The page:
Ten Things You Need to Know Today: 14 August 2021
The Week’s daily digest of the news agenda, published at 8am
Police face inquiry over Plymouth shooter
Questions are being raised over why the gunman who killed his mother and four other people, including a three-year-old girl, had his revoked firearms licence reinstated after he attended an anger management course. The watchdog will investigate Devon and Cornwall Police’s dealings with Jake Davison, 22, who expressed support for the “incel” movement and a keen interest in mass shootings before his attacks in Plymouth on Thursday.
July hottest month on record
July was the world’s hottest month ever recorded, according to a federal scientific and regulatory agency in the US. The National Oceanic and Atmospheric Administration found that the combined land and ocean-surface temperature was 0.93C (1.68F) above the 20th Century average of 15.8C (60.4F) and the highest temperature since records began 142 years ago. Analysts insist this is due to the long-term impact of climate change.
Duke to be served court papers in person
Prince Andrew will be served court papers in person, a “difficult” feat that could take weeks, reports the Daily Telegraph. “We will present him with a copy of the complaint in a formal way,” said David Boies, Virginia Roberts Giuffre’s lawyer. “Because he is a foreign citizen, we have to do this under the Hague Convention.” The Duke is accused of “rape in the first degree”, sexual battery and sexual abuse. He denies wrongdoing.
PM says Afghan war was ‘worth it’
Boris Johnson says British soldiers killed in Afghanistan did not die “in vain”. As the Taliban seized a series of cities, the Prime Minister said the intervention had been had been “right” and “worth it”. He added: “To a very large extent the threat from Al-Qaeda on the streets of our capital, around the UK, around the whole of the West was greatly, greatly reduced.” The Taliban has seized control of more than two-thirds of the country.
Treasury ‘blocking green policies’
The Guardian reports that the Treasury is blocking green policies needed to put the UK on track to net zero emissions. Policies including home insulation and new infrastructure spending, have been scrapped, watered down or delayed, amid disagreements over short term costs. Jamie Peters, director of campaigning impact at Friends of the Earth, said: “The Treasury has been helping to fuel the climate emergency for far too long.”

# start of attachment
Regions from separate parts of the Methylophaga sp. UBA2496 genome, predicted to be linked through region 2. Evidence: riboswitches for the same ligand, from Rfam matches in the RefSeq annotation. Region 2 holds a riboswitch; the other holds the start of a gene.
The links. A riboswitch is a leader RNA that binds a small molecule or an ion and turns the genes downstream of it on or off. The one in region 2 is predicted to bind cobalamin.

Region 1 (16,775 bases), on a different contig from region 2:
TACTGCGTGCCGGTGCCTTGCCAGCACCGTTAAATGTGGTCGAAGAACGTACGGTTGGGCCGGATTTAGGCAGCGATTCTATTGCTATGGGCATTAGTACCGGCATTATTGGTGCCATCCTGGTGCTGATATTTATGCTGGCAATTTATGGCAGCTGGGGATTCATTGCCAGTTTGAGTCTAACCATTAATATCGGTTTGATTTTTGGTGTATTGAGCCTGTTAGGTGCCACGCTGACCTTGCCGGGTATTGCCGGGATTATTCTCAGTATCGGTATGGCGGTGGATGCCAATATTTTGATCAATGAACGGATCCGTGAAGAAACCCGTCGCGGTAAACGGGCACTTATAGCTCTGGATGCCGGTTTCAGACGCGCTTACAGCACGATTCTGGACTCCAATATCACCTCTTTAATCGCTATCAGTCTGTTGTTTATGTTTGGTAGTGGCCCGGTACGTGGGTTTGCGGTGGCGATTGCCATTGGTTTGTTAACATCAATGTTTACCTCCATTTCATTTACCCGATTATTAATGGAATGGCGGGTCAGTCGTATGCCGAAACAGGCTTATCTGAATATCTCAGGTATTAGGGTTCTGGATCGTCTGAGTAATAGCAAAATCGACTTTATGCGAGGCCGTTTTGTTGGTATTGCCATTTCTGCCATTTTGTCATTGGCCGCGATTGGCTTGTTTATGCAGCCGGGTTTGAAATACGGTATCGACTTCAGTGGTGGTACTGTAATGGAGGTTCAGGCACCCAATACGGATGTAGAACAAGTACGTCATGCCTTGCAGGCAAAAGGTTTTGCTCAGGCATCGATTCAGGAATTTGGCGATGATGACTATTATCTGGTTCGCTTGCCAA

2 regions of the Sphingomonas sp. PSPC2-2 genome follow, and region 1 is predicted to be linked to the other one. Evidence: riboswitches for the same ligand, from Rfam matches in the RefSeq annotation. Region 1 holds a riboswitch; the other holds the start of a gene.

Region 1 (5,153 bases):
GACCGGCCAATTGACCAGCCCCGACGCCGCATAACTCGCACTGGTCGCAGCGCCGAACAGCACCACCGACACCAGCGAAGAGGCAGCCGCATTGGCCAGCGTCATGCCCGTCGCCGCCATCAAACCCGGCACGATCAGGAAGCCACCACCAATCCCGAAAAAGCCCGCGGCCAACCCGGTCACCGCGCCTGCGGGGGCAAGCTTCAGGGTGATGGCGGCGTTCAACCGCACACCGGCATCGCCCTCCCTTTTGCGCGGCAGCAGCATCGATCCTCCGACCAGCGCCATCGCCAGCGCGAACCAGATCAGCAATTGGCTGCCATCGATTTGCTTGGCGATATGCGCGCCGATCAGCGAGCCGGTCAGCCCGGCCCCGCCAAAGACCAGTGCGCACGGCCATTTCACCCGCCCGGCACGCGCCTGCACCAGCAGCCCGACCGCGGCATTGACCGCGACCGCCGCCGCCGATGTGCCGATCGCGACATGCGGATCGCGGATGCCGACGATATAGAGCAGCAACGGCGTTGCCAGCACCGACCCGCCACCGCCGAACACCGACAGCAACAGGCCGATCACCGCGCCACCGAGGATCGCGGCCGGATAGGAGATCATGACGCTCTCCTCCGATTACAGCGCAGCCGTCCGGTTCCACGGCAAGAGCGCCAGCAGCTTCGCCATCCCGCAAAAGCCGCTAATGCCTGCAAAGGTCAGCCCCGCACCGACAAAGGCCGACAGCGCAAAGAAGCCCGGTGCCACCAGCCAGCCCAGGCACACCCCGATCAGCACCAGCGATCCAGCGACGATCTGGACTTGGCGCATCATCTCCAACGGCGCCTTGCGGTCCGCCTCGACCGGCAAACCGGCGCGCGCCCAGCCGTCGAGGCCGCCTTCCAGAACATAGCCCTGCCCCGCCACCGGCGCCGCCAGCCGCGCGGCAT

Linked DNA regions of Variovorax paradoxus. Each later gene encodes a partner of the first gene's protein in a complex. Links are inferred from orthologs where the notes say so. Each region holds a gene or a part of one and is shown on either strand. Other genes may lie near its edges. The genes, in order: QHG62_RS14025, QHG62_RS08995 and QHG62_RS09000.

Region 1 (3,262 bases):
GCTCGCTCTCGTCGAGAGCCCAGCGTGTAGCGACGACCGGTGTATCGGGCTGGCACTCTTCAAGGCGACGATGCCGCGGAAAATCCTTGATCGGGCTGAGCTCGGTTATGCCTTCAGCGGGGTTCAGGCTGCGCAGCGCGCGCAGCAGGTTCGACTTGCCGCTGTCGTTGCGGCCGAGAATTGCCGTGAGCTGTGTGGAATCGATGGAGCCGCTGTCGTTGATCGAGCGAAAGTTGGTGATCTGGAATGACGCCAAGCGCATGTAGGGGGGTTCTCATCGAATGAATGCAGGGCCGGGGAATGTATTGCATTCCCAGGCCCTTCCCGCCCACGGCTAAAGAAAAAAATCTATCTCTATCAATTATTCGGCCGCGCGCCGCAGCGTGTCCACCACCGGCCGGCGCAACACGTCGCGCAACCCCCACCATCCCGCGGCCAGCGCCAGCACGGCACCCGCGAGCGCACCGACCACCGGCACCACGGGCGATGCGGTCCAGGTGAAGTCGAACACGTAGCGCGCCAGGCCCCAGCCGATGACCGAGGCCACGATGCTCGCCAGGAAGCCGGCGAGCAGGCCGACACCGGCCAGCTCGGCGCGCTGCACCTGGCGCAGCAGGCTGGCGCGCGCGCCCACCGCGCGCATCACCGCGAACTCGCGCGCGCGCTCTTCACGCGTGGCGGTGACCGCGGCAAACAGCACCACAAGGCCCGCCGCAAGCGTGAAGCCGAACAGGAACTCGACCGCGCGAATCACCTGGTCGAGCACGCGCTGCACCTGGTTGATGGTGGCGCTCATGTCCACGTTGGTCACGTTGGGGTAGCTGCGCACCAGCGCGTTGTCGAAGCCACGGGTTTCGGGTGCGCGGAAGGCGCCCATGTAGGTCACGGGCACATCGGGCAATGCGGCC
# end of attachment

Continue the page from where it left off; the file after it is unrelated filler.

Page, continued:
US warning over 9/11 anniversary
The US Department of Homeland Security has warned that the 20th anniversary of 9/11 and the re-imposition of Covid restrictions could spark violent attacks by extremists. The agency said the anniversary and approaching religious holidays “could serve as a catalyst for acts of targeted violence”. It pointed out that al Qaeda has released the first English-language edition of its Inspire magazine in four years to mark the anniversary of the September 11 attacks it orchestrated in 2001.
Jab conman jailed
A man who posed as an NHS worker to scam a 92-year-old woman into paying £140 for a fake Covid-19 vaccine has been jailed for three and a half years. David Chambers, 33, went to Kathleen Martin’s home in Surbiton, south-west London, wearing a fake lanyard and pretending to be an NHS employee. He pretended to vaccinate Martin by pressing a “dart-like implement” on to the back of her wrist. Chambers has a history of preying on elderly people in their homes.
Toddler shoots woman on Zoom call
A woman in Florida has died after being shot by her toddler while she was on a Zoom conference call. Another person on the call dialled 911 when Shamaya Lynn fell backward after a child appeared in the background and participants on the call heard a noise. Police say an adult had left a loaded handgun in the apartment unsecured, and the toddler found it.
Help to Buy purchases soar
The number of people buying homes through Help to Buy is the highest it has ever been, according to government data. More than 55,000 households purchased a property with the support of the equity loan scheme in 2020-21 - an 8% rise compared with the previous year. Robert Jenrick, the housing secretary, said: “We’re doing everything we can to make home-buying an affordable and realistic ambition.”
Banksy confirms new art is his
Banksy has confirmed he is responsible for pieces of street art which appeared in Suffolk and Norfolk. Speculation has been rife after the art that began appearing a week ago in East Anglia but the artist remained silent initially. However, he has now claimed responsibility for them on Instagram, where he shared a video showing him working on the pieces - called A Great British Spraycation.